Babson’s brilliant financial course

John Osbon - November 29, 2011

I was privileged earlier this week to be a guest lecturer in Professor Erik Sirri’s class at the F.W. Olin Graduate School of Business at Babson College. Professor Sirri is unique, to my knowledge, in offering a course called Personal Financial Management for first-year MBAs at top schools.  Wow, do I wish that course were offered back in the day at Columbia! Here’s why…

I’m a fan

First, I must disclose that I am a big fan of Babson. Back when I did a lot of MBA hiring for Wall Street banks, the Babson candidates always stood out. Yes, they were smart, motivated, and ambitious like all the other candidates. What set them apart was their practical, real-world sense. They just seemed more “with it” and well prepared to make good, reasoned decisions. Perhaps it’s Babson’s entrepreneurial emphasis, having captured the #1 ranking in entrepreneurship for 18 straight years.

I also taught at Babson briefly as an adjunct professor in the graduate business school, covering capital markets. That was both a lot of fun and extremely challenging. It increased my respect for the professors there tremendously. Teaching is far harder than it looks.

Anyway, I like Babson, have recommended it to students, and have written letters of recommendation for applicants. Babson just named a new Chairman of the Board, Joe Winn, and its future looks bright.

Every MBA should take this course

Professor Sirri’s course description begins: “Business professionals, while skilled in their area of professional expertise, often lack the skills to negotiate the retail financial landscape, including management of their own personal finances. The knowledge gap is serious because financial decisions about savings and investment made early in one’s career can have a substantial effect on wealth and risk in later years.”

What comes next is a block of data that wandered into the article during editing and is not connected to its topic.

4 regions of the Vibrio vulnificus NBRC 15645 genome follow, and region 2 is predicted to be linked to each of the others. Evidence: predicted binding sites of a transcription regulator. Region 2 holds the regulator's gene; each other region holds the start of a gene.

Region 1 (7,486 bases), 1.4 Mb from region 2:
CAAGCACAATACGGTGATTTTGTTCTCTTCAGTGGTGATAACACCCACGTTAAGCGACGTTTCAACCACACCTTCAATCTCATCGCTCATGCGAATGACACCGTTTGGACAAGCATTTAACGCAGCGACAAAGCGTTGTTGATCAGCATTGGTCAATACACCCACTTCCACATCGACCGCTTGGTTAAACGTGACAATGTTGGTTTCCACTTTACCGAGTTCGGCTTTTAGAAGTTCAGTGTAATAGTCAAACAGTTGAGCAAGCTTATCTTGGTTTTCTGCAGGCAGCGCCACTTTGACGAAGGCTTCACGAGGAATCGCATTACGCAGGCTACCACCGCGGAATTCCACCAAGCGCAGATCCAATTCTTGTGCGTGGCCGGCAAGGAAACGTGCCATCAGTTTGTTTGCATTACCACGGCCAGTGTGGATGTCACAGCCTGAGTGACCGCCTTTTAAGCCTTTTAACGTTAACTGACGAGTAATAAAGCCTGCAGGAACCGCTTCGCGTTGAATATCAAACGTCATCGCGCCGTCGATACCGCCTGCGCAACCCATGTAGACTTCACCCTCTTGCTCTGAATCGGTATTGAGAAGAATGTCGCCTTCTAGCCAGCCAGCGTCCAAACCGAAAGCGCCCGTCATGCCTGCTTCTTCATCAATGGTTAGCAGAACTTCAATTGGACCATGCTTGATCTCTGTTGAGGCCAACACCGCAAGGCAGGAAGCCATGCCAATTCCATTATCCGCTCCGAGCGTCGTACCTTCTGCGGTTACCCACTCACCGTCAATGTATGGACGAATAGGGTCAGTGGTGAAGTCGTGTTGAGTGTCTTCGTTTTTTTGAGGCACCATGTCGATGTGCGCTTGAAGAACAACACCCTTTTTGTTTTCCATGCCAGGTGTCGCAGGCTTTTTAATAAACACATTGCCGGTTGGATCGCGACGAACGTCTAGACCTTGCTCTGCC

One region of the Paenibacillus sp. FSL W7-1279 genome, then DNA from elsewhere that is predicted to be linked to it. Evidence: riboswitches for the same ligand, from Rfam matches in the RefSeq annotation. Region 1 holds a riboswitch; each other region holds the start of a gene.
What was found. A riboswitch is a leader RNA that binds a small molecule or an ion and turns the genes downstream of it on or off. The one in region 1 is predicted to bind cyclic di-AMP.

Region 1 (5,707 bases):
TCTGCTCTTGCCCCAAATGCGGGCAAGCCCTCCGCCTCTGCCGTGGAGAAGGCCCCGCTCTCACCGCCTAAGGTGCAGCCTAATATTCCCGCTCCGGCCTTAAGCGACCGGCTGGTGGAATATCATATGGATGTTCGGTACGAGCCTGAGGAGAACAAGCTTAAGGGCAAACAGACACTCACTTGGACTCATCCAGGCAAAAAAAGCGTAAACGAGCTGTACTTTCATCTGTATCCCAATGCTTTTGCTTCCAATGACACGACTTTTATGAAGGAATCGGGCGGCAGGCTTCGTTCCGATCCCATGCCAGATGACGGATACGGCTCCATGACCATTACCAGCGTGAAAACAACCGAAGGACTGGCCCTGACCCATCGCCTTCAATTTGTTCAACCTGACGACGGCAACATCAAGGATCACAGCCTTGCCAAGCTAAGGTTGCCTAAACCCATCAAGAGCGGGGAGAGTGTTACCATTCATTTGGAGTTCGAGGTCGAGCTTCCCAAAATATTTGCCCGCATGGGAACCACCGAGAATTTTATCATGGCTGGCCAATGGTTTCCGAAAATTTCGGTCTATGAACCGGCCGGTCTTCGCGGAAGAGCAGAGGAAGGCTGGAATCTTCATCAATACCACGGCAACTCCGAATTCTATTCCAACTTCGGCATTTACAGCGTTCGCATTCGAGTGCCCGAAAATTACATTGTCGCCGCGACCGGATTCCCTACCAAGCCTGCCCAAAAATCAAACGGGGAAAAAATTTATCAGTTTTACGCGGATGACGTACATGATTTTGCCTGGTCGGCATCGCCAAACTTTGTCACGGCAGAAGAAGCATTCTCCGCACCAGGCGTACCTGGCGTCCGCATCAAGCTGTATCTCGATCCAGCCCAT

In a word: Amen!

Making the connection between core financial theories and one’s own personal financial planning and investment is a challenge that many smart graduates from great programs struggle with. In my own career I’ve known not just entrepreneurs but many financial professionals at top firms who consistently made terrible decisions with their own finances and investments, especially in the area of managing risk.

Professor Sirri has hit the nail on the head with this course, connecting the dots between theory and practice, with emphasis on the real-world personal finance issues graduates will face in their own lives. By organizing the course around key personal finance topics, he gets students thinking about their own situations and priorities, not just the theories that may be on the final exam.  What better way to start using an MBA than with this course, and with yourself as the example!

Thanks for having me

I was impressed with the students in this class. They asked smart questions and showed insights that will serve them well as they build their own personal empires.